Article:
The earliest trade gilds of Winchester were the fullers' and weavers' gilds, suggesting, as the fact was, that the cloth and wool trades were the best organized and the most important in the city in the 12th century, and indeed it was the Winchester wool and looms that brought English wool into so much reputation. (fn. 71) In the Pipe Rolls of the early years of the reign of Henry II both fullers and weavers rendered £6 pro gilda sua quite separately from the 20 marks of the Chapmans' Hall. (fn. 72) In 1165–6, however, the weavers began to pay 1 mark of gold (£6) 'de Gersuma pro consuetudinis libertatibus suis habendis pro eligendo Aldermanno suo,' and 1 mark of gold pro gilda sua. From that time, while the fullers continued to pay £6, the weavers paid their 2 marks of gold (£12). (fn. 73) There are early signs of the oppression of the weavers and fullers, probably by the members of the gild merchant. Thus in the laws of the weavers and fullers of Winchester dating from the early years of the 13th century they are forbidden to dry or dip cloth or go outside the town to do any trade or to sell their cloth to any foreigner, but only to the merchants of the city. Moreover, if either weaver or fuller should pur sa richesse attempt to do any trade outside the city the prudes hommes of the city might seize his goods and chattels as forfeit; further, if they should sell cloth to a foreigner the latter should lose the goods and the other should remain 'en la merci de la cite de quant ke il a.' No fuller or weaver should buy anything belonging to his mystery without making agreement with the sheriff every year; no freeman could be attainted by a fuller or weaver, nor could they bear witness; and if any one of them should so enrich himself that he wished to give up his mystery he should forswear it and turn all his tools out of doors and 'do so much to the city to be in the freedom.' (fn. 74)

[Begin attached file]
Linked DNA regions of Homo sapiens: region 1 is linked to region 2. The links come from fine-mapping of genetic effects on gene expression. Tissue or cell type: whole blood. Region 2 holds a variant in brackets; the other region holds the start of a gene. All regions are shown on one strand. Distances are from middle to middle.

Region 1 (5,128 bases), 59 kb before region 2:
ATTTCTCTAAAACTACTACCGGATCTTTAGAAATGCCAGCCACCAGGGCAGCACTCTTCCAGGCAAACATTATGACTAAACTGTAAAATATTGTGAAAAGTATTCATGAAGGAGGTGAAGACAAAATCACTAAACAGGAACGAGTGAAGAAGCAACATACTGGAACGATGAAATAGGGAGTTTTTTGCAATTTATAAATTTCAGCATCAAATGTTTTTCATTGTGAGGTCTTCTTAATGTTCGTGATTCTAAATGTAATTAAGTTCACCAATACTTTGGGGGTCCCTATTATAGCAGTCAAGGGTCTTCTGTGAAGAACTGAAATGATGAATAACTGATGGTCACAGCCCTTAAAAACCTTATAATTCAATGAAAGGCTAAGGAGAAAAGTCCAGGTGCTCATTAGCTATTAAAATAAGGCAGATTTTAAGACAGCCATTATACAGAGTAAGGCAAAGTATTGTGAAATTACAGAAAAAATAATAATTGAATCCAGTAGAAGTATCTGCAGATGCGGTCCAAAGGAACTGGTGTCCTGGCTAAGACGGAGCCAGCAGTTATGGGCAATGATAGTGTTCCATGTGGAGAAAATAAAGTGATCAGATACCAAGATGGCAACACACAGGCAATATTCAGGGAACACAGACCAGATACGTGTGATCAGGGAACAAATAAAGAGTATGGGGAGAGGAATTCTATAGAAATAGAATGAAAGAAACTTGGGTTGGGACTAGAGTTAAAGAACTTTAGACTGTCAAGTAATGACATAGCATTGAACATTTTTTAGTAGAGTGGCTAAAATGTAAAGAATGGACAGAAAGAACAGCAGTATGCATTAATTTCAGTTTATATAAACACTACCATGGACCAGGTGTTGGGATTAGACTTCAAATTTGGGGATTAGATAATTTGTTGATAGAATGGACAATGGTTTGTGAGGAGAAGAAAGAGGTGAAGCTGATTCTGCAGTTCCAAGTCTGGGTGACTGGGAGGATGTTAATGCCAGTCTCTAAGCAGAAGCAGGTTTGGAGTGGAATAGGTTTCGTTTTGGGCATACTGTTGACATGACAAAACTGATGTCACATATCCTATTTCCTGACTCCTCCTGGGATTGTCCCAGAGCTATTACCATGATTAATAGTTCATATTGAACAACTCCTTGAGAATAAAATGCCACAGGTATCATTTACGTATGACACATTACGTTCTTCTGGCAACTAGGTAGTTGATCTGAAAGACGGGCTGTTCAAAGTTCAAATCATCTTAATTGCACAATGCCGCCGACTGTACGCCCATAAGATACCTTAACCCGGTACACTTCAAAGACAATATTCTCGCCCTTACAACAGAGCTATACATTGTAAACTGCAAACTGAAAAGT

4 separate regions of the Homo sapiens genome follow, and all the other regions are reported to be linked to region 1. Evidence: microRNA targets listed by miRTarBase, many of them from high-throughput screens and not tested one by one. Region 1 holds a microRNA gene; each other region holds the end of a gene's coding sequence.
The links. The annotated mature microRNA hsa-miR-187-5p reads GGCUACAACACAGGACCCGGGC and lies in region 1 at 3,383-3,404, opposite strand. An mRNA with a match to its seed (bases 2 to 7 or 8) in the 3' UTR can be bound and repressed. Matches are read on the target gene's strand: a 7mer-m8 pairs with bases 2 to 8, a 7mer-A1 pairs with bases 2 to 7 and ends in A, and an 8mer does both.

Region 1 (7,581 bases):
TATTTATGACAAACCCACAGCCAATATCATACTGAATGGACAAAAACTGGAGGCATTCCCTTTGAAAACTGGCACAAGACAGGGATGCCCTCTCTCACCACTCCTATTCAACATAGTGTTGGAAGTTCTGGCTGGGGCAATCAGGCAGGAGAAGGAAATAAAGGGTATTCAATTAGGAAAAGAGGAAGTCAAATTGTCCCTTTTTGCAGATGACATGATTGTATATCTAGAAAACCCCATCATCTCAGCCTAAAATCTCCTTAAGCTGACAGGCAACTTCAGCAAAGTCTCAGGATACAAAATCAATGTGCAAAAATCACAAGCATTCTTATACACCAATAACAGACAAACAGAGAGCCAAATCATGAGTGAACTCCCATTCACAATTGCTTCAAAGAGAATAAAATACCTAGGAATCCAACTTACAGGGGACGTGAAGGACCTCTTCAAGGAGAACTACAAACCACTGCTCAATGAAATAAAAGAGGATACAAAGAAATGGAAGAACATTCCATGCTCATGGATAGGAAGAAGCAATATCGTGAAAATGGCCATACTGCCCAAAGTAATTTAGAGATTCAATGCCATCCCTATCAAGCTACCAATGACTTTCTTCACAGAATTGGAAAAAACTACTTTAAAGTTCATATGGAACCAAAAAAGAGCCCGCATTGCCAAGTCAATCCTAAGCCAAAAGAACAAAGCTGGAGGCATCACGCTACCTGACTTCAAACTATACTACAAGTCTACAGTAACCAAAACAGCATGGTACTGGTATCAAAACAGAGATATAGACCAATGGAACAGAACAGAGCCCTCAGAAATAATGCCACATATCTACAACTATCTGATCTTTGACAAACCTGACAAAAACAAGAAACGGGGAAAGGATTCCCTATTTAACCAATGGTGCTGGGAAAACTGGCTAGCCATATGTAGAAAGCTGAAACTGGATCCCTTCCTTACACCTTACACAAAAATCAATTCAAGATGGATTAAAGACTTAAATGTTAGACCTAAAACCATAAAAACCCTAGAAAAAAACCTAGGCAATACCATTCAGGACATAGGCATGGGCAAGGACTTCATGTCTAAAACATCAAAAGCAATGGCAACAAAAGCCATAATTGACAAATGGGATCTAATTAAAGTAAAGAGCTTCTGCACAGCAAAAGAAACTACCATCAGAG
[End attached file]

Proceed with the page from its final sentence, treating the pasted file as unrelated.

The 13th-century usages of the city of Winchester bear out some of these details. Further, no man was to make 'burels' (coarse broad cloth) unless he were of the franchise, but every fuller might make one in the year and every other maker must give one (cloth) to the king's ferm every year. Every chalon was to be 4½ ells long and 4½ ells wide. (fn. 75) Edward III in his utilitarian policy of encouraging the wool and cloth trade finally re-established the staple system and Winchester as one of the eight staple towns of England by statute of 1353. (fn. 76) The year of the final establishing of the staple system, 1353, Henry Rende and John atte Mersshe, the bailiffs of the city, received from pesage and customs of the staple, before the feast of St. Michael the Archangel that year, £21 10s. 8d. The year 1353 was marked by the repair and mending of the staple house. (fn. 77) However, the new prosperity was not to last long, the ordinance of 1363 removing the English staples to the newlyacquired town of Calais directed the wool trade irrevocably to Flanders and practically deprived Winchester of its special industry.